Kansas’ punishment for voter fraud ‘a slap on the wrist’


TWICE AS NICE: More than 125,000 Kansans were identified as potentially having voter registrations in multiple states. But even when real fraud is uncovered, prosecution is far from easy.

By Travis Perry │ Kansas Watchdog

OSAWATOMIE, Kan. — For more than a decade now, Sherman County Clerk Janet Rumpel has been hopping mad.

Like all in her position, Rumpel takes the duty of administering fair and accurate elections seriously. So when a local man bragged to poll workers about skirting election law and voting in multiple states, she practically demanded retribution.

But that was way back in 2000, during an election year plagued nationally with the specter of hanging chads and nail-biting recounts.

Sure, law enforcement were alerted. The Federal Bureau of Investigation was even brought in. But despite the man’s brazenness, Rumpel said nothing was ever done.

“Every time I see him I think ‘how could you do that?’” Rumpel told Kansas Watchdog. “To me, it’s a privilege and an honor to be able to vote, and it should have integrity behind it.”

Since then, Kansas has helped lead the way in the fight against voter fraud. One of the state’s most comprehensive tools, the Interstate Voter Cross Check, was initiated in 2005 and expanded in 2011 under Secretary of State Kris Kobach.

The program compares voter rolls between states, and spotlights multiple registrations for further investigation or correction. At last count, a staggering 125,031 Kansans were flagged for having potential duplicate registrations in one or more states.

While double registrations aren’t a sign of implicit fraud, it’s at the very least an open invitation. But even with the cross check program comparing voter rolls and looking for fraud in 28 states, prosecuting those who abuse the system is far from easy.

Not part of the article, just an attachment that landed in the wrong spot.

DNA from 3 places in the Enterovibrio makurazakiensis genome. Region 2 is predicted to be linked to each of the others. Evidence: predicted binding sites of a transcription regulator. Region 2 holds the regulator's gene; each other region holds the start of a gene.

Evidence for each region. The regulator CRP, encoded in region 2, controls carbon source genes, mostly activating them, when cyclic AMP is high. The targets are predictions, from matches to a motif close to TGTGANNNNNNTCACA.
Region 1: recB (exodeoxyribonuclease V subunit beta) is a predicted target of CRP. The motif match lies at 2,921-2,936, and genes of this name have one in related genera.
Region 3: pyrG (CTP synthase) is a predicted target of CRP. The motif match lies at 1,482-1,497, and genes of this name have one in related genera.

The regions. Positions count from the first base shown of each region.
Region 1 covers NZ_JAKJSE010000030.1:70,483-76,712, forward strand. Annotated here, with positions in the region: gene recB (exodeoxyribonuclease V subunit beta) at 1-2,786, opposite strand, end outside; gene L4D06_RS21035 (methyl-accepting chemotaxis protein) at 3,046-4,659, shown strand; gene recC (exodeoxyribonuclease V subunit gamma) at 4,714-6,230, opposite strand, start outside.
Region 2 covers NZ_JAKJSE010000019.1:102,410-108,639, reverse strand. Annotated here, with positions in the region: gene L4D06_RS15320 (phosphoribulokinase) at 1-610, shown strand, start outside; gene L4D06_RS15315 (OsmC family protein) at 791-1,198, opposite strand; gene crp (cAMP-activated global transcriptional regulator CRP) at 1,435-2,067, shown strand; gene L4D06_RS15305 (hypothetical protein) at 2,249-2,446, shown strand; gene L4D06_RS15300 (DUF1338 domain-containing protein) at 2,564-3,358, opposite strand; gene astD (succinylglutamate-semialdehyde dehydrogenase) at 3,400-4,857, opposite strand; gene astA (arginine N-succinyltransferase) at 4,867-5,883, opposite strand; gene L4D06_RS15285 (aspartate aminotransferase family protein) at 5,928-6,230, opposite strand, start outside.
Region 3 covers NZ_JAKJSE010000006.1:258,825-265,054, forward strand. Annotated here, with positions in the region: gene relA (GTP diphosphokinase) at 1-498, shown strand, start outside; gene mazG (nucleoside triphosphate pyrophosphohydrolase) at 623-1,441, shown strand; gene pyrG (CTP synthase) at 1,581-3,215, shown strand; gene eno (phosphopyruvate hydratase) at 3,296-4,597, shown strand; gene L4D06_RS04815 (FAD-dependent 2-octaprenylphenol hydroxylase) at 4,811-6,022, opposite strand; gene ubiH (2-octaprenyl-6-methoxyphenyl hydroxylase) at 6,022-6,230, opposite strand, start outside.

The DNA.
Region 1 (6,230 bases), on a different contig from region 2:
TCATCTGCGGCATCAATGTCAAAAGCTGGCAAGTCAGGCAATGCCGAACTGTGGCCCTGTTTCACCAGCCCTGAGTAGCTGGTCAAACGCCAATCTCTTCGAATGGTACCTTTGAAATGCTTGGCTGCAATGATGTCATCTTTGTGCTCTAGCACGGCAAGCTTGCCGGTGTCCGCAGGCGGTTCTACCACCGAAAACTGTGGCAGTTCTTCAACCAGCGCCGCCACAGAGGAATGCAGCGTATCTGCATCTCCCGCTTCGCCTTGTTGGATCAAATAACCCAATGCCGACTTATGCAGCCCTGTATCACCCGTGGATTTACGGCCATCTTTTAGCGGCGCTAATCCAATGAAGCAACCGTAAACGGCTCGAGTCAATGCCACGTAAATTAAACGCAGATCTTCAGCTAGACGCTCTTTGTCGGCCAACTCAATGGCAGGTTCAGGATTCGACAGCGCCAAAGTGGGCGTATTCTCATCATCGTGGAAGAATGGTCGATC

Brad Bryant, deputy of elections and legislative matters

Brad Bryant, deputy of elections and legislative matters for the Kansas secretary of state, confirmed Rumpel’s grievances, noting “nothing was actually ever done by the county or the feds.”

“When we have referred cases like this to county prosecutors in Kansas, we find that they’re busy with what may be considered more serious crimes,” Bryant told Kansas Watchdog. “They may have burglaries and murders that are considered more serious and higher priority, and they face limited resources.”

In Kansas, double voting is only a misdemeanor. While the crime is punishable by a $250 fine and up to a year in county jail, Bryant said offenders rarely see time behind bars.

“At least half the time, if a sheriff’s deputy goes and knocks on someone’s door and says we have evidence that you double voted, they admit it,” Bryant said. “And if they get a misdemeanor, it kind of ends up like a slap on the wrist. Usually they know it’s against the rules, they just didn’t know they’d get caught.”

Bryant and other like-minded people are pushing for the legislature to up the crime to a level nine non-person felony. Key in that, he said, is that a conviction would strip an individual of their voting rights.

“I think the state of Kansas has very good guidelines, now they have to have voter ID, they’re supposed to provide proof of citizenship, so I think we’re on the right track,” Rumpel said. “But what concerns me is small counties like ours … if it’s happening here, how much more of this is happening in the big cities and counties?”

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